To the Editor:
Recently, The Cornell Daily Sun ran an opinion column by Andrew Lorenzen focused on the issue of mandatory ECG screenings. Mr. Lorenzen has an incredible story to tell, and we appreciate him sharing it to bring awareness to a complex issue.
This is a sensitive topic, and we want to dispel any misunderstandings. The American Heart Association is committed to everyone living longer, healthier lives. That’s why we advocate for CPR training in schools and communities, and we work to make sure the public and healthcare providers understand the signs and symptoms that could be a trigger to provide an ECG. The role of the American Heart Association isn’t to mandate tests for any condition — the decision is for the patient and physician to make. We provide guidelines and recommendations, not directives for care or screening.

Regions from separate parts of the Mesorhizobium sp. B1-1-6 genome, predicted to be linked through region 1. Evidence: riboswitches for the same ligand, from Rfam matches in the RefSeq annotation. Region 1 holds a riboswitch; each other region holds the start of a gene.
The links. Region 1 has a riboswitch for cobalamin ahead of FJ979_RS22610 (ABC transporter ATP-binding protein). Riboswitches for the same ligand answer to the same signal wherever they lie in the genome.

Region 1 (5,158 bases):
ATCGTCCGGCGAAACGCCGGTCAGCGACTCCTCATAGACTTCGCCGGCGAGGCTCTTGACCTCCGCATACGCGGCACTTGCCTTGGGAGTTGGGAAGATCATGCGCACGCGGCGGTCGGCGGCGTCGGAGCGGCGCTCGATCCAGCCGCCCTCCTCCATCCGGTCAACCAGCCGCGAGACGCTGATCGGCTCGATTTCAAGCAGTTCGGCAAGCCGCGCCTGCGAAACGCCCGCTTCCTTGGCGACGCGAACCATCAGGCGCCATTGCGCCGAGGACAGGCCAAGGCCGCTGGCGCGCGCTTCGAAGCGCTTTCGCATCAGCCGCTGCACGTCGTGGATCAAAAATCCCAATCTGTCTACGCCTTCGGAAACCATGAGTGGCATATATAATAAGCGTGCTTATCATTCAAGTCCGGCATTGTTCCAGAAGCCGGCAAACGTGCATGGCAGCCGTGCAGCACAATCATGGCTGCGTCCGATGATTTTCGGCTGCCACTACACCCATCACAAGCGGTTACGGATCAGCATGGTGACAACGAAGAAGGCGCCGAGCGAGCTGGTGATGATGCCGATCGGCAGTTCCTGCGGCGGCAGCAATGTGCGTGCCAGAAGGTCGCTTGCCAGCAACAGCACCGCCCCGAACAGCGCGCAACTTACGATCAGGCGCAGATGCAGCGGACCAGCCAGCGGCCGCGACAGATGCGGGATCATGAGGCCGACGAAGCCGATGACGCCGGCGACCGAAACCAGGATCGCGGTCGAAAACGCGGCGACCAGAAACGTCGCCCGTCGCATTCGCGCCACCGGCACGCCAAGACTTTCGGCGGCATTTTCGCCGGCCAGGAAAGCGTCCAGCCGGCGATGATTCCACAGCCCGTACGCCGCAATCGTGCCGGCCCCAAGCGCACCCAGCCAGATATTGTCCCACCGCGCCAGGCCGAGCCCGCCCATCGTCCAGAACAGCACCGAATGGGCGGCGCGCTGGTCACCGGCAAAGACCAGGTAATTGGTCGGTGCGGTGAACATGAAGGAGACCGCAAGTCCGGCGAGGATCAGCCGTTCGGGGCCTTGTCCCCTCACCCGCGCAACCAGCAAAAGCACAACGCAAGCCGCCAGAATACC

Screening tests with high sensitivity and low specificity, such as an ECG, can lead to a high number of false positives and unnecessary testing. It’s imperative to ask the right questions and listen to answers to focus testing. By conducting a rigorous screening of a person’s personal and family history, combined with a thorough medical exam, the likelihood of identifying a person with a potential cardiovascular condition is higher, hence making a test like an ECG more useful. As we work with innovation and technology in healthcare, we expect improvements that will impact screenings and outcomes for everyone.
In our minds, one life lost is one life too many. We know the best way to save lives is by working together across communities and healthcare systems, and through education. You can find more info about cardiac arrest and the work of the AHA at www.cpr.heart.org and https://www.heart.org/en/health-topics/cardiac-arrest.
Comilla Sasson, M.D., Ph.D., FAHA, FACEP V.P., ECC Science & Innovation American Heart Association